We get along, and agree and plan and I can see tomorrow, I can see next month, and I’m not that scared! Everyone tsk’s and says they can’t imagine and I’m gleefully clapping my hands and saying But I CAN! see! And it’s not so bad! We divy up the goods and calmly discuss what custody will look like and if his new place will be up the street or down three more and I think I can do this. This isn’t the horrid divorces my friend’s parents had, this is our divorce, as two people who do care for each other, and more importantly, love their children more than life and realize that this, what we do right now, impacts every step of the rest of their lives.

And most importantly, because we will always be a family, drawn together by blood and time. I will always be their mother. He will always be their father.

We will be better this way. I am quite sure of it.

 

We do not know what we want and yet we are responsible for what we are – that is the fact.

10 Mar

Today the sky was a vicious blue, and the air was still. Nothing moved for a moment as I stood at an icy corner, waiting. A pause in a season, to catch it’s sense of self perhaps, shake March a little, like a snowglobe. Winter and spring fighting for their places.

It’s that blue that breaks the tempo after a long winter-the blue that reminds you that all things change, all things come around, nothing, ever, lasts forever.

“…developed a cancer growth in the large intestinal track. The doctor successfully removed a piece of the intestine that had the growth, so all should be well soon.”

In the mail, a letter from my sorta step-grandmother-the woman married to my blood grandfather. The letter came inside a birthday card for Rosalyn, attached to a check. “Don’t worry” it says.

My adoptive mother died of cancer.

My biological grandmother died of cancer.

My biological grandfather has cancer.

Yeah, I’m not worried. Not one bit. Not me, who muttered “well, at least I’m probably in HIS will.”

I’d slap myself for being so crass if it would make a difference.

Thing is, I don’t know how to feel. This man is my family-his blood runs in my veins, my face, briefly, resembles his, the shy smile, the height. I’m his granddaughter-his first born granddaughter, and I can smell the guilt from him a mile away. I’d like to believe it’s not guilt, but love, or at least like. But I’d also like to believe I’ll have a pony and a beach house someday.

He and my grandmother were truly the only people in my biological family who seemed to truly care, who unlike my birth mother, didn’t just throw money in my face to try and fix some perceived slight, 20 years old. My grandparents were the only ones who seemed to truly want to help, to know me. They were the only ones I cared to know, the only two in a large family seemingly disinterested in material’s or money in the bank. The only two who didn’t seem wrapped up in themselves.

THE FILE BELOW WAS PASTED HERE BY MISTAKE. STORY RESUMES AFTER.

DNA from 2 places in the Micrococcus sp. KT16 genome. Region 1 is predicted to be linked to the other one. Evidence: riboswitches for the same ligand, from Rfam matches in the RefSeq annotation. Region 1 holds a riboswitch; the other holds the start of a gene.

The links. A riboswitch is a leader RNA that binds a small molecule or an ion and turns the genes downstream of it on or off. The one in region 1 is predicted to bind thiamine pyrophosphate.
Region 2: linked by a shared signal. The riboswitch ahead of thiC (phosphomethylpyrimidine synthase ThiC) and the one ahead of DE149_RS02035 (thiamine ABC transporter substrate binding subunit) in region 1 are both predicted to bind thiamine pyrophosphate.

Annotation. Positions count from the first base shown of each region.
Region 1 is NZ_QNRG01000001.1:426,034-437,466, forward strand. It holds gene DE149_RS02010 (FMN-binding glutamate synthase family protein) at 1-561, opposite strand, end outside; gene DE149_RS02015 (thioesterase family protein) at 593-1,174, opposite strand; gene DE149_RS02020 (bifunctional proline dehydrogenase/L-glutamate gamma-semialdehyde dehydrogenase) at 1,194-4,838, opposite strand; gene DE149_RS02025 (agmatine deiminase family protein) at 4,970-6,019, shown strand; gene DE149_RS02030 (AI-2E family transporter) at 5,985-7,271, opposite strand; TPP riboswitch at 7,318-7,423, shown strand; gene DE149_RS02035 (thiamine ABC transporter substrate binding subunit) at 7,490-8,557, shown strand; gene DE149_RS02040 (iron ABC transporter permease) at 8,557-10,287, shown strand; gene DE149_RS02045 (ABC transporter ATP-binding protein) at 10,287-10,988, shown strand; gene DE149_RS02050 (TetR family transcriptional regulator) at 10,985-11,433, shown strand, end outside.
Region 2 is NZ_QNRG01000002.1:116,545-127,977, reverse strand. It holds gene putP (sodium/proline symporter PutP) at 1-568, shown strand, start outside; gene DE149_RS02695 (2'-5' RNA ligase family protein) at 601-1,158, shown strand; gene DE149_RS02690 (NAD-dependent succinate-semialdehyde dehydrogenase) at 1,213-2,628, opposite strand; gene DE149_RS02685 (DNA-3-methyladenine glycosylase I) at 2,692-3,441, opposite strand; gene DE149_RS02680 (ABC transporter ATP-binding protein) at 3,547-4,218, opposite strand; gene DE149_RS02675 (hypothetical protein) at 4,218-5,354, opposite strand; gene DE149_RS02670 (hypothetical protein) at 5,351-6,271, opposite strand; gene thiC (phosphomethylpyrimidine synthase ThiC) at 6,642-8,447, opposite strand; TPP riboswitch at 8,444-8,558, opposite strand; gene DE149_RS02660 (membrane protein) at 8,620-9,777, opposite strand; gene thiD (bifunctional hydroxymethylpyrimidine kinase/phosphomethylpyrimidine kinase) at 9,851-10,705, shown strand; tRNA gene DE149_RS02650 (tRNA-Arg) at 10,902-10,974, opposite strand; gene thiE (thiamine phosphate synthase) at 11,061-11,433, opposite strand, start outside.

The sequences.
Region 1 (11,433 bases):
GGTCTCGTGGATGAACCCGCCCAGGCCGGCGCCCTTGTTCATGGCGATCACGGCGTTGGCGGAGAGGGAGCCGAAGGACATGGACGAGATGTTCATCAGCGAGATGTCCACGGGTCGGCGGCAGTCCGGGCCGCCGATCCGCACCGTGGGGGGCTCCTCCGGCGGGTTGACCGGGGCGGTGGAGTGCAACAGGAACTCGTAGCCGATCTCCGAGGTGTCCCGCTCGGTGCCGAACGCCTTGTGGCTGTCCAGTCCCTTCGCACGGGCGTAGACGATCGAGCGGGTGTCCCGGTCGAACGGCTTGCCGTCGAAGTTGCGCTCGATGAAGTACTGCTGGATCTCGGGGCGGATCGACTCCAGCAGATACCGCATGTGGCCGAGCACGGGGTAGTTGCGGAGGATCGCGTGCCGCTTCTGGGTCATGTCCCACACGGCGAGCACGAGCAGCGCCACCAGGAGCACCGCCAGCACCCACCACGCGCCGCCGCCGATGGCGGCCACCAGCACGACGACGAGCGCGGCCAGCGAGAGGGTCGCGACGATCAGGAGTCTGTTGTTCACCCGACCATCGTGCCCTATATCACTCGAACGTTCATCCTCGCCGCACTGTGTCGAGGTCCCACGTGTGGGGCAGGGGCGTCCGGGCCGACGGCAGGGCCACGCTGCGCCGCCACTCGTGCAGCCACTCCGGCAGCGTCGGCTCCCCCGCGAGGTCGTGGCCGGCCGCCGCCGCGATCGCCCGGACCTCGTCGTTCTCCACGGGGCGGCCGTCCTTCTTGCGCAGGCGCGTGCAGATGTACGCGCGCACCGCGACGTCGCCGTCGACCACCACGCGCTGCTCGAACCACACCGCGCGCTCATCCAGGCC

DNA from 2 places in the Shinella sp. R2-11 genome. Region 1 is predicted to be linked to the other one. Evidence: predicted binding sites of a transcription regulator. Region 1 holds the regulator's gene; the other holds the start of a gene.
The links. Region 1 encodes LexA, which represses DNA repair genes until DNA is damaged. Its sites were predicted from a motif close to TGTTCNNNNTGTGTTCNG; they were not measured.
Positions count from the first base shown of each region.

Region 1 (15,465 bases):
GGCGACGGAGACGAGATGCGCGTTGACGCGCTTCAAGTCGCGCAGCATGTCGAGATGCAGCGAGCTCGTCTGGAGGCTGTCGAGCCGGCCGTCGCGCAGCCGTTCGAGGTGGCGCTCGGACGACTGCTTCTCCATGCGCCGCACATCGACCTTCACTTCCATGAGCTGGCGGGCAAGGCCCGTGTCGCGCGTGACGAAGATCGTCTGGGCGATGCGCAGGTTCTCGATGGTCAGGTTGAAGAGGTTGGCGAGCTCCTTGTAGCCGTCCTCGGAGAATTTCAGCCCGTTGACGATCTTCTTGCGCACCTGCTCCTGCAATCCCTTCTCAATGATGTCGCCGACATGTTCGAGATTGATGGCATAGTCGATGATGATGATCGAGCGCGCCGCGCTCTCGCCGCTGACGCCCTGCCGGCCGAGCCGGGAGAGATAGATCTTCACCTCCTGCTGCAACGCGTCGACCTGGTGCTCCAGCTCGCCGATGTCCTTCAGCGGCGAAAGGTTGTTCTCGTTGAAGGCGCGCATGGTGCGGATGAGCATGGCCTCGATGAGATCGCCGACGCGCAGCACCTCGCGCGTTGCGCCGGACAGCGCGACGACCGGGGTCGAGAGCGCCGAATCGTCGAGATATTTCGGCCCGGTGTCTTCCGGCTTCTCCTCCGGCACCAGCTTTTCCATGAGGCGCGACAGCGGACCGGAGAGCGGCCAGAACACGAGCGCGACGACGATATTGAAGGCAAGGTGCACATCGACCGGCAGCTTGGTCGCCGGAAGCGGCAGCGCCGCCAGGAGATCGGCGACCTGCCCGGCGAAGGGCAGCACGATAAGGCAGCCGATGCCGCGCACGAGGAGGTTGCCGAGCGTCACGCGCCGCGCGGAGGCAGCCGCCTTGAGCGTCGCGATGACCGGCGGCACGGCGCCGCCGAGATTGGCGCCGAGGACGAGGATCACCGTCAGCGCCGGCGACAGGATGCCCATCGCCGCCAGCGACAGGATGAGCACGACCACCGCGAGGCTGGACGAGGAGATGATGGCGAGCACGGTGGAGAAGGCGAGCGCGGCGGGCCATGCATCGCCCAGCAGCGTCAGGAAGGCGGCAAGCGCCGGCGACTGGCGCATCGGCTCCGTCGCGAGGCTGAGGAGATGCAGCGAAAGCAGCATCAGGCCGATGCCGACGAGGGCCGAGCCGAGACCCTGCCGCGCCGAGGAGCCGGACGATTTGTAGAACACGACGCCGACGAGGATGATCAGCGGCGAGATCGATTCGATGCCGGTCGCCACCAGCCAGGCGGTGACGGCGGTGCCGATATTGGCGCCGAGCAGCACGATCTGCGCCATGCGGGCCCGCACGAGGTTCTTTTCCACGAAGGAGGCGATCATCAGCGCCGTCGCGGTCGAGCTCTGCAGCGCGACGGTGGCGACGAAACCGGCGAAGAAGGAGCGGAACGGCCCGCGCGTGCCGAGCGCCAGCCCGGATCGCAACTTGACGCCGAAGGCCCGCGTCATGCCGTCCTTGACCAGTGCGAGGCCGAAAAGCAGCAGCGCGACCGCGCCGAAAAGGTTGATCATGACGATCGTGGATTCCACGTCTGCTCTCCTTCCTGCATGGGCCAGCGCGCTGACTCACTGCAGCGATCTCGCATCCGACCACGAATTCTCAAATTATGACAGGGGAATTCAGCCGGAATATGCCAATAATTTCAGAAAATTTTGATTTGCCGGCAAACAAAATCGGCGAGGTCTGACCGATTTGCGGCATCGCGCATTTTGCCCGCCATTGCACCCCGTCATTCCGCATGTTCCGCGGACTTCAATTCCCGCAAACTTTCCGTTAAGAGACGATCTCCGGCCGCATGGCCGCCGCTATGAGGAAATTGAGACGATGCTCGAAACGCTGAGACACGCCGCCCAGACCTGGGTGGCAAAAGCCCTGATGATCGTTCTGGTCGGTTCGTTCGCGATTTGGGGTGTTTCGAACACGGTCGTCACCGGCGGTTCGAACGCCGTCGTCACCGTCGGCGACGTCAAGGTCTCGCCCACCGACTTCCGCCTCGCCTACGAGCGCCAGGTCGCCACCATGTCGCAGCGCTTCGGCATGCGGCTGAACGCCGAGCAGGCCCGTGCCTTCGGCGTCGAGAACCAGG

My grandmother died, fast, of cancer rocketing through her body. I was 7 months pregnant with Vivian the last time I spoke to her, excited to be carrying their first grandchild, excited to give them that. She told me about everyone else’s problems, told me how proud she was of my half-sister.

She left out the part about the cancer eating her from the inside. She lived 3 weeks past the day Vivian was born. She never knew her name. They told me later that she didn’t want to upset me.

I didn’t cry-what was there to cry for? A body that is technically like mine, DNA I could mimic, follow home? But nothing beyond that point-nothing to say, nothing in common, our lives so very different for only being 40 minutes apart while I grew up.

40 minutes. That’s all that separates a life from another.

My grandmother was one of the coolest people I’ve ever met. But I didn’t know her, and I didn’t feel entitled to grief.

I was not included on the death announcement, still just another hidden secret to be ashamed of.

So to see, on paper, the words that could likely turn into him dying, I just wish I had never looked. I unfriended my half-sister on Facebook since the last time I spoke to her she was, frankly, a bit of a bitch, and how do you explain anything to a 21 year old with a single vision? You don’t.

This man is the last link I have to a family that never wanted me, and has never even tried to fill in the blanks for me, never tried to be there. My birth mother has come and gone at will, rejecting me, pushing away. Occasionally an aunt sends a gift, a letter, then nothing. I sit here wondering if this is what family feels like, and if it is, why anyone bothers? I have more family in my father than I have in that entire group of people.

If my grandfather dies, when he dies, It will bring home how close I am to being an orphan, a story I could avoid telling myself for years. I thought finding my birth family would help me close the holes in my heart, help me move on with life.

It’s done nothing but wound me slowly since the day it happened. The farther I get away from it, the more I wish I had never, ever looked.

All I ever wanted was a family to love me, a normal family that wasn’t broken or strained or lying to itself. Meeting these people at 19 was a lesson well learned, one that continues even now.

Oh, darling, let your body in, let it tie you in, in comfort.

16 Feb